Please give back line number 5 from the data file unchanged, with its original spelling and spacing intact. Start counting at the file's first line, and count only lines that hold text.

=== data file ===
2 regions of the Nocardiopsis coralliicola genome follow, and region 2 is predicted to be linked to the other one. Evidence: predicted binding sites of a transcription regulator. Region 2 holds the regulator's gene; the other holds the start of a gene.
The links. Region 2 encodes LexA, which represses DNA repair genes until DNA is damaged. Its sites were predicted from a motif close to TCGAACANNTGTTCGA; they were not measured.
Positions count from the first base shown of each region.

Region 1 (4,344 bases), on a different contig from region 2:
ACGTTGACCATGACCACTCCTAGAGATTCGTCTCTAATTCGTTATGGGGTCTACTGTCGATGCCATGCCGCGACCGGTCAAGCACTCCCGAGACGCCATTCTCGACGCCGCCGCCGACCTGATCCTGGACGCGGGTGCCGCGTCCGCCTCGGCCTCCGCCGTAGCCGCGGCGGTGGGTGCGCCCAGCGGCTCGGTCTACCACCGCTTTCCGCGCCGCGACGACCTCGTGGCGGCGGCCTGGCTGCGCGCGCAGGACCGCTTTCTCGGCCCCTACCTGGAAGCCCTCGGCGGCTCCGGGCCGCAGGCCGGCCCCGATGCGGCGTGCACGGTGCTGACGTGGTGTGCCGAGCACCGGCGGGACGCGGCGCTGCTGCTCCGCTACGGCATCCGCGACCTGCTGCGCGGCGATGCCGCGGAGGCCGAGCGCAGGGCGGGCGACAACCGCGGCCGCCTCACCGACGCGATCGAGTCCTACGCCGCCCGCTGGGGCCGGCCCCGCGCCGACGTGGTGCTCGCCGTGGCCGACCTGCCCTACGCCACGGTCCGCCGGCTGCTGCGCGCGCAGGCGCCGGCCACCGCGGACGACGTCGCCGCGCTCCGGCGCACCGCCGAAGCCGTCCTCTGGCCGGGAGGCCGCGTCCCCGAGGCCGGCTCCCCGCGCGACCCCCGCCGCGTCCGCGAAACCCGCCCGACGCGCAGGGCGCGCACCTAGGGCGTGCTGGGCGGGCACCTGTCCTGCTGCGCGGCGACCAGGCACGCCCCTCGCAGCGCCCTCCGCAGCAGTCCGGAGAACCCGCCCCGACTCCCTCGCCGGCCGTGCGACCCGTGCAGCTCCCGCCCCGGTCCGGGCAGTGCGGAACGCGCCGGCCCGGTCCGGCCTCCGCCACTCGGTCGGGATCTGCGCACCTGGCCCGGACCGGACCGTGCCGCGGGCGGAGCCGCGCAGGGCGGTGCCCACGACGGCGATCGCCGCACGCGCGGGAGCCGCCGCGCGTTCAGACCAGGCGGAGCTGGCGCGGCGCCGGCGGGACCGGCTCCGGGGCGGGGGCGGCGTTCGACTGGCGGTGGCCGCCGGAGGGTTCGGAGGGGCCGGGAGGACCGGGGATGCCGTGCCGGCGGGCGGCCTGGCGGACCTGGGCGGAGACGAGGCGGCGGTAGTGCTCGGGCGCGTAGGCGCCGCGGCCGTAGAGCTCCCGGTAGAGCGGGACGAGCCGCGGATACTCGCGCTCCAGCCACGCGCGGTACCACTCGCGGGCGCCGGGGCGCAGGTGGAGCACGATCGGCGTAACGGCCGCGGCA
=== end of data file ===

ACGTTGACCATGACCACTCCTAGAGATTCGTCTCTAATTCGTTATGGGGTCTACTGTCGATGCCATGCCGCGACCGGTCAAGCACTCCCGAGACGCCATTCTCGACGCCGCCGCCGACCTGATCCTGGACGCGGGTGCCGCGTCCGCCTCGGCCTCCGCCGTAGCCGCGGCGGTGGGTGCGCCCAGCGGCTCGGTCTACCACCGCTTTCCGCGCCGCGACGACCTCGTGGCGGCGGCCTGGCTGCGCGCGCAGGACCGCTTTCTCGGCCCCTACCTGGAAGCCCTCGGCGGCTCCGGGCCGCAGGCCGGCCCCGATGCGGCGTGCACGGTGCTGACGTGGTGTGCCGAGCACCGGCGGGACGCGGCGCTGCTGCTCCGCTACGGCATCCGCGACCTGCTGCGCGGCGATGCCGCGGAGGCCGAGCGCAGGGCGGGCGACAACCGCGGCCGCCTCACCGACGCGATCGAGTCCTACGCCGCCCGCTGGGGCCGGCCCCGCGCCGACGTGGTGCTCGCCGTGGCCGACCTGCCCTACGCCACGGTCCGCCGGCTGCTGCGCGCGCAGGCGCCGGCCACCGCGGACGACGTCGCCGCGCTCCGGCGCACCGCCGAAGCCGTCCTCTGGCCGGGAGGCCGCGTCCCCGAGGCCGGCTCCCCGCGCGACCCCCGCCGCGTCCGCGAAACCCGCCCGACGCGCAGGGCGCGCACCTAGGGCGTGCTGGGCGGGCACCTGTCCTGCTGCGCGGCGACCAGGCACGCCCCTCGCAGCGCCCTCCGCAGCAGTCCGGAGAACCCGCCCCGACTCCCTCGCCGGCCGTGCGACCCGTGCAGCTCCCGCCCCGGTCCGGGCAGTGCGGAACGCGCCGGCCCGGTCCGGCCTCCGCCACTCGGTCGGGATCTGCGCACCTGGCCCGGACCGGACCGTGCCGCGGGCGGAGCCGCGCAGGGCGGTGCCCACGACGGCGATCGCCGCACGCGCGGGAGCCGCCGCGCGTTCAGACCAGGCGGAGCTGGCGCGGCGCCGGCGGGACCGGCTCCGGGGCGGGGGCGGCGTTCGACTGGCGGTGGCCGCCGGAGGGTTCGGAGGGGCCGGGAGGACCGGGGATGCCGTGCCGGCGGGCGGCCTGGCGGACCTGGGCGGAGACGAGGCGGCGGTAGTGCTCGGGCGCGTAGGCGCCGCGGCCGTAGAGCTCCCGGTAGAGCGGGACGAGCCGCGGATACTCGCGCTCCAGCCACGCGCGGTACCACTCGCGGGCGCCGGGGCGCAGGTGGAGCACGATCGGCGTAACGGCCGCGGCA